Saturday, July 14, 2012

2012 ACC Preview

Its that time of year again. We are T-minus 47 days until the beginning of the 2012 college football season. So its time to get started with the annual conference previews here at Statistically Speaking. We'll begin our conference preview with the ACC, a conference that has its best shot at producing a national championship contender since the early part of the last decade. To relive last year's ACC preview (which accurately predicted Clemson to take the Atlantic Division), click here. Check back every three or four days as new previews are posted. Enjoy!

Atlantic Division

Coastal Division

Can a Tiger Change His Stripes?
Not much was expected of Clemson heading into the 2011 season. The Tigers were coming off their first losing season since 1998, breaking in a new starting quarterback, and installing a new offense. The offense of first year coordinator Chad Morris exploded onto the national scene and crushed all preseason expectations. Speeding up the pace and finding a freshman playmaker in receiver Sammy Watkins, the Tigers scored the most touchdowns and gained the most yards in ACC play one season after finishing 10th (of 12 teams) in both categories. The drastically improved offense helped the Tigers claim their first ACC crown since 1991 and saw them climb as high as number six in the AP Poll. To get an idea of how much faster the Tigers played in 2011, I looked at home many plays they ran per conference games in each of the past four seasons. The results are summarized in the following table.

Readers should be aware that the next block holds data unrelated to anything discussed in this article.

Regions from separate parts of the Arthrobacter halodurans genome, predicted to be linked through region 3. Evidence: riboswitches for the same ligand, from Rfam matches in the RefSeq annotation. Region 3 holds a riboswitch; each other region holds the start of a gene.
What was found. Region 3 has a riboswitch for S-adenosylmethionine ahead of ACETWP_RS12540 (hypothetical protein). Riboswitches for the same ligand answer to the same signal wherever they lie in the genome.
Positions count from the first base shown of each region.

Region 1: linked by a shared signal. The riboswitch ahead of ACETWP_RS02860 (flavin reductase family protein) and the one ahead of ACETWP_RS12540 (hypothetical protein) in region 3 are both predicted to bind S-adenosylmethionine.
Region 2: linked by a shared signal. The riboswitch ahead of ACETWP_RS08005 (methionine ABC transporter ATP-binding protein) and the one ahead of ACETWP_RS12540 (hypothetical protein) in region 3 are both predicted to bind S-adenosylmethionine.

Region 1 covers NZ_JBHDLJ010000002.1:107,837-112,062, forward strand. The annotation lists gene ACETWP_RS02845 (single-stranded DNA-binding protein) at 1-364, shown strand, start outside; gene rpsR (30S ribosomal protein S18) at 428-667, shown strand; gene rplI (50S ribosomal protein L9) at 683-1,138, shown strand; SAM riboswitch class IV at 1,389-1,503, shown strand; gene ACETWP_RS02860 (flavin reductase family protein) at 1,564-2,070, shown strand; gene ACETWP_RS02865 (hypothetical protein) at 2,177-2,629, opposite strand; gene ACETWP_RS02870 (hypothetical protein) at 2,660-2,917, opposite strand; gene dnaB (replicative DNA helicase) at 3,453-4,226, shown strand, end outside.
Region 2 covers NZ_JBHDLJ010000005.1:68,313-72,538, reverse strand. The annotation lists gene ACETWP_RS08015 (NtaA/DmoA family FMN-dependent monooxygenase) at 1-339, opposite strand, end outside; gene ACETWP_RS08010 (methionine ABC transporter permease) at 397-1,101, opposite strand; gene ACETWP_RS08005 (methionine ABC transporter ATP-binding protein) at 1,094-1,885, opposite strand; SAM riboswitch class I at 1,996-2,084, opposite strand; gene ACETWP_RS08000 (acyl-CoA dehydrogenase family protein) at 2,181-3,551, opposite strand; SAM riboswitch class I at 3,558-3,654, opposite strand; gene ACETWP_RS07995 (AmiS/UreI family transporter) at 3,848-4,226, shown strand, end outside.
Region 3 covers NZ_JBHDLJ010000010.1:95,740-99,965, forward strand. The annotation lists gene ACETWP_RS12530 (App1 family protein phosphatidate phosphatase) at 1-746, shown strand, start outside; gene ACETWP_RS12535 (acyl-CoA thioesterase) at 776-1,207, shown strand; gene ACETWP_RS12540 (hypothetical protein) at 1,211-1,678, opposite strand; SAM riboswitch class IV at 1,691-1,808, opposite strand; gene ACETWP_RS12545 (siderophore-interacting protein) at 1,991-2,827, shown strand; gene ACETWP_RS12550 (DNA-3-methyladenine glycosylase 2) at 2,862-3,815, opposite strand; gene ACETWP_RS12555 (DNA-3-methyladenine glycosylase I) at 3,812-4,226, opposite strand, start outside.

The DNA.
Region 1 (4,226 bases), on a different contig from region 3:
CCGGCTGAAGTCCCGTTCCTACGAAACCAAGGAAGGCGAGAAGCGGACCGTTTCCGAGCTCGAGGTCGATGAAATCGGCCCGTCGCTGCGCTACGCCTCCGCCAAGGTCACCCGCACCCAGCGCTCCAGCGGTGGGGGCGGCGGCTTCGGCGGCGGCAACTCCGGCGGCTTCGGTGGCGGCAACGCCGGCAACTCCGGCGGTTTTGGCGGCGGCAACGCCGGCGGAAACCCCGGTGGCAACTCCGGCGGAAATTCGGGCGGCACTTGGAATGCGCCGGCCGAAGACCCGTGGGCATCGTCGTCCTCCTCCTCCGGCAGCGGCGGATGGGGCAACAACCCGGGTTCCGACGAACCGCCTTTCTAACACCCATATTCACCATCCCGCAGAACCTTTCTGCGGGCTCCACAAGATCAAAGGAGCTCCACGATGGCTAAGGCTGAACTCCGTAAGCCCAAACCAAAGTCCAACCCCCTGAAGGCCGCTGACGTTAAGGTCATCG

Clemson ran a little more than eight more plays per game in 2011 than they did in 2010 and about twelve more than they did in 2008. That may not seem like a huge difference, but running eight more plays is an increase of nearly 12% over the 2010 numbers and 19% over 2008. While digging through the Tigers' offensive numbers I noticed another change in addition to the increase in total number of plays. In 2011, the Tigers tilted their offensive styling to favor the pass. The table below lists Clemson's run/pass ratio in ACC play since 2008.
A run/pass ratio of 1.00 means a team runs the ball just as often as it throws it. A ratio greater than one indicates the team runs more often. A ratio less than one indicates they throw more often. As you can see, Clemson was especially geared to the run in the two seasons preceding 2011, running roughly 25% more often than they passed in 2009 and 13% more often in 2010. Now this may be a function of personnel as Chad Morris had a stud freshman receiver in Sammy Watkins, perhaps making him more inclined to rely on the forward pass. Similarly, the 2009 team had CJ Spiller at running back and an inexperienced quarterback in Kyle Parker under center so Billy Napier probably felt more comfortable handing the ball off. Still, the change in balance is quite large so perhaps Clemson fans should get used to the team chucking the ball more often.

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